# age of the Universe

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## age of the Universe

The observed expansion and evolution of the Universe suggest that it has a finite age, considered as the time since the Big Bang. The inverse Hubble constant, 1/H 0, gives a measure of the age if the rate of expansion has always been constant. Since gravitation tends to diminish the expansion rate, H 0 can only give an upper limit. Using the value of H 0 of 75 km s–1 Mpc–1 gives an upper limit of 13 billion (109) years.

In the standard cosmology (solutions of Einstein's field equations without a cosmological constant) with deceleration parameter q 0, the age is given as one of the three alternatives:

H 0 –1q 0 (2q 0 – 1)–3/2[cos–1(q 0 –1 – 1) – q 0 –1(2q 0 – 1)½]
2/3H 0 –1
H 0 –1q 0 (1 – 2q 0 )–3/2[q 0 –1(1 – 2q 0 )½ – cosh–1(q 0 –1 – 1)]

The choice depends on whether q 0 exceeds, equals, or is less than ½ (and > 0), i.e. on whether the Universe is closed, flat, or open, respectively. Ages of 12 and 15 × 109 years thus correspond to values of q 0 of ½ and 0.15, for H 0 equal to 55 km s–1 Mpc–1.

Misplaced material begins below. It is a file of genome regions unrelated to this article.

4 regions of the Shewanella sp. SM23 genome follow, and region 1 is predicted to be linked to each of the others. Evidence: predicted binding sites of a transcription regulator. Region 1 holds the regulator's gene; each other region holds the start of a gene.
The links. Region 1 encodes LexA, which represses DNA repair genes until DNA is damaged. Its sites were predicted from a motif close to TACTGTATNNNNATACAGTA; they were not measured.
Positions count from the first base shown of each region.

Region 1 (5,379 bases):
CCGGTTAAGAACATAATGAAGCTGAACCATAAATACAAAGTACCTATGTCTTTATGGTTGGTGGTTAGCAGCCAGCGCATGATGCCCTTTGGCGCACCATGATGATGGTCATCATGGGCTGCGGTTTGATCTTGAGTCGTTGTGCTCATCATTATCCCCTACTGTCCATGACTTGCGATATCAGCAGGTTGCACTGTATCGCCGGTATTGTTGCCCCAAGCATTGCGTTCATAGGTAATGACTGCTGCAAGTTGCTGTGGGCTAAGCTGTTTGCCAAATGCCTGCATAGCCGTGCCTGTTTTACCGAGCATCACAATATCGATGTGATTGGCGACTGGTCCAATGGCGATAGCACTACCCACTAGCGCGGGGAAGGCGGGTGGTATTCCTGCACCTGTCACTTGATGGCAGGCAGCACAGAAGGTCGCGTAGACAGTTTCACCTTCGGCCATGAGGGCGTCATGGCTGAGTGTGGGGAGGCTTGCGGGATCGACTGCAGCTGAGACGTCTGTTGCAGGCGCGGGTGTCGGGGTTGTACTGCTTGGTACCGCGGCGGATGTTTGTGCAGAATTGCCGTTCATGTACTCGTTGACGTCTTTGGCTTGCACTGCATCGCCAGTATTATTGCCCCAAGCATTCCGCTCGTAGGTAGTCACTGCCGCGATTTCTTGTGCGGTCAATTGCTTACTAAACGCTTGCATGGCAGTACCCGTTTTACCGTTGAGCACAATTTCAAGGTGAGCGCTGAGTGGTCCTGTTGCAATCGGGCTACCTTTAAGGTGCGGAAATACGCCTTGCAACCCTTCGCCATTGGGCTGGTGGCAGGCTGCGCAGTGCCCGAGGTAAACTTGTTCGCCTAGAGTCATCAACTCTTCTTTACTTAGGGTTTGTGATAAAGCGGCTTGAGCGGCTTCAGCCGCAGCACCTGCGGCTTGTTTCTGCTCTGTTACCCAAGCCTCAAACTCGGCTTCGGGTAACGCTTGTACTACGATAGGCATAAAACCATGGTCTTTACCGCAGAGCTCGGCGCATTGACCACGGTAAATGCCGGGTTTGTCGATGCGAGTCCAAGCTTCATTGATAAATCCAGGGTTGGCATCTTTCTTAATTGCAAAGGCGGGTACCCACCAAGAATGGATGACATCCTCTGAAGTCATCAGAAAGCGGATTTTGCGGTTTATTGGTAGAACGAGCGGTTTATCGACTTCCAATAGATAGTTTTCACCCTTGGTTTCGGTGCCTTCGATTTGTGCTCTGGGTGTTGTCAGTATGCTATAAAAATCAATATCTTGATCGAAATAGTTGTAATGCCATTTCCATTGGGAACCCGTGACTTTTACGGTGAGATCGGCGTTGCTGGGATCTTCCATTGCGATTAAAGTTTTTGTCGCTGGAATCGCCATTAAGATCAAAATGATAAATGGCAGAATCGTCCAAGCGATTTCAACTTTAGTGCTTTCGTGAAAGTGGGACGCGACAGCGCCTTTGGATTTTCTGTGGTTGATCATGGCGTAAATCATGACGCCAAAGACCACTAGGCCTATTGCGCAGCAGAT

Lower limits to the age of the Universe, other than through measurements of H 0 and q 0, can be found from radiometric dating of the Earth and Galaxy and from studies of globular clusters. For example, the relative abundances of radioactive elements, such as uranium, and their decay products yield an estimate of the time since formation of that body of material e.g., the Earth. The results give an age for the Universe of 14–16 × 109 years. The age of a globular cluster may be estimated by comparison of the observed main-sequence turnoff point in the Hertzsprung–Russell diagram for the cluster with theoretical models. The oldest globular clusters in our Galaxy then work out to be 14–18 × 109 years old. Both of these ages should be less than the age of the Universe and in particular they must be less than H 0 –1. If the expansion of the Universe is now accelerating due to a cosmological constant, then the Universe will be slightly older than given by the above estimates.

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